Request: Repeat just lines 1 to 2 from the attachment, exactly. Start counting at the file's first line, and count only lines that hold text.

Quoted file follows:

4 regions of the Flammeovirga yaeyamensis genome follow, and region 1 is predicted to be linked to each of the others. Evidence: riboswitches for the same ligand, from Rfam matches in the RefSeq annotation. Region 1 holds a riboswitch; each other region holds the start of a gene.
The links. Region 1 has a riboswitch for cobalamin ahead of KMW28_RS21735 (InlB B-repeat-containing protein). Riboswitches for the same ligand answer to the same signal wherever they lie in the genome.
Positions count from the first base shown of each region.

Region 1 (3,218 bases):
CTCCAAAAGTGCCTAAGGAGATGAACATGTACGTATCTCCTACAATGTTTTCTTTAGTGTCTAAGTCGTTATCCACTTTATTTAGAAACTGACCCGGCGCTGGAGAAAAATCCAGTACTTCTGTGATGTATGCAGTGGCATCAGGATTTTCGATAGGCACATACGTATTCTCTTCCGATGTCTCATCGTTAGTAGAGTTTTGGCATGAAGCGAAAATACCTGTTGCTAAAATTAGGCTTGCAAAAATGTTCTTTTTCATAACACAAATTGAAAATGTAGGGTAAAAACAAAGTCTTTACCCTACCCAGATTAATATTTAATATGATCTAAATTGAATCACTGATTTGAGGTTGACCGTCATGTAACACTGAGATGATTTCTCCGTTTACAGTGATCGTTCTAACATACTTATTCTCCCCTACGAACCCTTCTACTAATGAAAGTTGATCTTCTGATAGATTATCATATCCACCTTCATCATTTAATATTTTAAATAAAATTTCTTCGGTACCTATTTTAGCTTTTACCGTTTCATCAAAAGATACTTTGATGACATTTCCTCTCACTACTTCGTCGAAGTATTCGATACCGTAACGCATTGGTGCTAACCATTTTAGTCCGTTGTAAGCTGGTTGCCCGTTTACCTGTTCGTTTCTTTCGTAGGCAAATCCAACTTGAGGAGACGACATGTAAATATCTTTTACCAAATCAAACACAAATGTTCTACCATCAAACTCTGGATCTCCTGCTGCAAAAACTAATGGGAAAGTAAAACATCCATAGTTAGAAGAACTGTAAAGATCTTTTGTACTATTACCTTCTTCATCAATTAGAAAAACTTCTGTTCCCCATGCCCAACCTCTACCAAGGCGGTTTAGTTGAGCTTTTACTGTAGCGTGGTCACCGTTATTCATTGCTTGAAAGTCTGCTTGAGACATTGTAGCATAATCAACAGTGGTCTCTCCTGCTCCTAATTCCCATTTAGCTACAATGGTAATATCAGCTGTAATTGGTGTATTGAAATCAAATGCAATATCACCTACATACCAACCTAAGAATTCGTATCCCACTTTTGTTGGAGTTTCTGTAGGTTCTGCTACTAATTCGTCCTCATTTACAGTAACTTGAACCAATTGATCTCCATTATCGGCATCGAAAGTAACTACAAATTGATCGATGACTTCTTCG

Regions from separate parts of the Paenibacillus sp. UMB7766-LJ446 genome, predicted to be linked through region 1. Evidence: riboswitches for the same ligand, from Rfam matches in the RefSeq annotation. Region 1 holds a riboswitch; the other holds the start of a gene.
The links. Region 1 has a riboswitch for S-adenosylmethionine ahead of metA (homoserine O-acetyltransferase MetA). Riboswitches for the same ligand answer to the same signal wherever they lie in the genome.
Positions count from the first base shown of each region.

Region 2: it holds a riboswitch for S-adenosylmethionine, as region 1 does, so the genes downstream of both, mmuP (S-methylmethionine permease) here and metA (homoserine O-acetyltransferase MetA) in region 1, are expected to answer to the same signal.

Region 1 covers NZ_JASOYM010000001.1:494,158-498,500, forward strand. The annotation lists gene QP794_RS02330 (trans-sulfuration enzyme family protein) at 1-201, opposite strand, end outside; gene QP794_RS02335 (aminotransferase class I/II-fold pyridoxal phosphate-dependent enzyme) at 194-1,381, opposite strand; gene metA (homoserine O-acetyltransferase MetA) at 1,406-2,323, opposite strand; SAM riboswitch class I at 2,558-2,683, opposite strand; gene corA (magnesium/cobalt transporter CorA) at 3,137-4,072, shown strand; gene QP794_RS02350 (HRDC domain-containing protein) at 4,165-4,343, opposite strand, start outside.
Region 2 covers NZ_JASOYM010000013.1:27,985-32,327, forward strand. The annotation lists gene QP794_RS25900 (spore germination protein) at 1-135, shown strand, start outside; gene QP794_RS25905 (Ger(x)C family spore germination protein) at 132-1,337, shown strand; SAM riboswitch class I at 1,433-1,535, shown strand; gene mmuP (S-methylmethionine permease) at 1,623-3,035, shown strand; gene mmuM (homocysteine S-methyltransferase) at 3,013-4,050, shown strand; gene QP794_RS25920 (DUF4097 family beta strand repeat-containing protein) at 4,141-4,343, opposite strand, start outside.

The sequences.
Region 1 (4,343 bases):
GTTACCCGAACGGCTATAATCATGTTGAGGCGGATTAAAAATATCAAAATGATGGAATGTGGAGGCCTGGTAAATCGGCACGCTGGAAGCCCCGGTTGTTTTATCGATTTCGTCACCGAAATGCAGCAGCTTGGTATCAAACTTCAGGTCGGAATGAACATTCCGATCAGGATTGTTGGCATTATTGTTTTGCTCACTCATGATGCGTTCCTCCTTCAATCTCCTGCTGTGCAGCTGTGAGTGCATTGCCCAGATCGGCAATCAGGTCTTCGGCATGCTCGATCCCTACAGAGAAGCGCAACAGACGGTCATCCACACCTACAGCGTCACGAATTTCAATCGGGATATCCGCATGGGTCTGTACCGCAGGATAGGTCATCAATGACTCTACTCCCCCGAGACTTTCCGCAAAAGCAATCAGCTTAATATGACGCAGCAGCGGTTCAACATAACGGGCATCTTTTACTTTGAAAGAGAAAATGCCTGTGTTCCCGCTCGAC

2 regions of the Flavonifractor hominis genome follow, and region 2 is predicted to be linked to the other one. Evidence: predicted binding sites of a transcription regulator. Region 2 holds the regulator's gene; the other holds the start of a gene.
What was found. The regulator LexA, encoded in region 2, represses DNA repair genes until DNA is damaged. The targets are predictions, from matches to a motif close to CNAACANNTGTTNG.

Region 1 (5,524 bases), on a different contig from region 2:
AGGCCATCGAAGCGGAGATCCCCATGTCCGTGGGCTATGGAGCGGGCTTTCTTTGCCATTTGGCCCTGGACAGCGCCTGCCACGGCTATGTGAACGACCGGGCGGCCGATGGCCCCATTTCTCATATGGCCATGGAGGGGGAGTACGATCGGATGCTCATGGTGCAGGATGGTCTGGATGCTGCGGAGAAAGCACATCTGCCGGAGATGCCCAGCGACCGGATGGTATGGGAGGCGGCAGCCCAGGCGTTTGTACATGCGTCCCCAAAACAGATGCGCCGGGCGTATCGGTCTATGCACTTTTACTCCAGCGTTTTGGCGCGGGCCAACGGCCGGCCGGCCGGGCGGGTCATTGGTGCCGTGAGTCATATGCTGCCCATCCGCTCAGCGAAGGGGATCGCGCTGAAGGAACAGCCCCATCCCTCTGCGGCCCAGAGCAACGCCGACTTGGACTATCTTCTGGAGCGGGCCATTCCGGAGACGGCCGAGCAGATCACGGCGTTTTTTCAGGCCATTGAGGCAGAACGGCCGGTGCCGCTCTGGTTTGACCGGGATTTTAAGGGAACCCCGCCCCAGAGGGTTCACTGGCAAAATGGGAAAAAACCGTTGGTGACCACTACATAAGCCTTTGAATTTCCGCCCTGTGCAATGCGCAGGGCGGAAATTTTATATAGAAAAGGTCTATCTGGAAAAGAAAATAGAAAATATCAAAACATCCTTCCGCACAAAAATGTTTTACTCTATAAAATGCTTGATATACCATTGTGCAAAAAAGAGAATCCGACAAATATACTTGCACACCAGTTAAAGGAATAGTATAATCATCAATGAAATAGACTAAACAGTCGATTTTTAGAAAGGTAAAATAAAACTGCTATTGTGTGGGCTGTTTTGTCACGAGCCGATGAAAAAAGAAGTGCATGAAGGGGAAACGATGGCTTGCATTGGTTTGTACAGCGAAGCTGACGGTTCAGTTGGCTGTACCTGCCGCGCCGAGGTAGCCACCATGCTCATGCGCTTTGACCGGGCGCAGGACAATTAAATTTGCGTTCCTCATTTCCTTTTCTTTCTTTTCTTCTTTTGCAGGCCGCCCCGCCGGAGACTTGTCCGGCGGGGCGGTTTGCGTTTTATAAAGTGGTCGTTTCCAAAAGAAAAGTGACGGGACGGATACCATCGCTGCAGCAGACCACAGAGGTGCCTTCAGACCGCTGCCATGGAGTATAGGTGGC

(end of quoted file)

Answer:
4 regions of the Flammeovirga yaeyamensis genome follow, and region 1 is predicted to be linked to each of the others. Evidence: riboswitches for the same ligand, from Rfam matches in the RefSeq annotation. Region 1 holds a riboswitch; each other region holds the start of a gene.
The links. Region 1 has a riboswitch for cobalamin ahead of KMW28_RS21735 (InlB B-repeat-containing protein). Riboswitches for the same ligand answer to the same signal wherever they lie in the genome.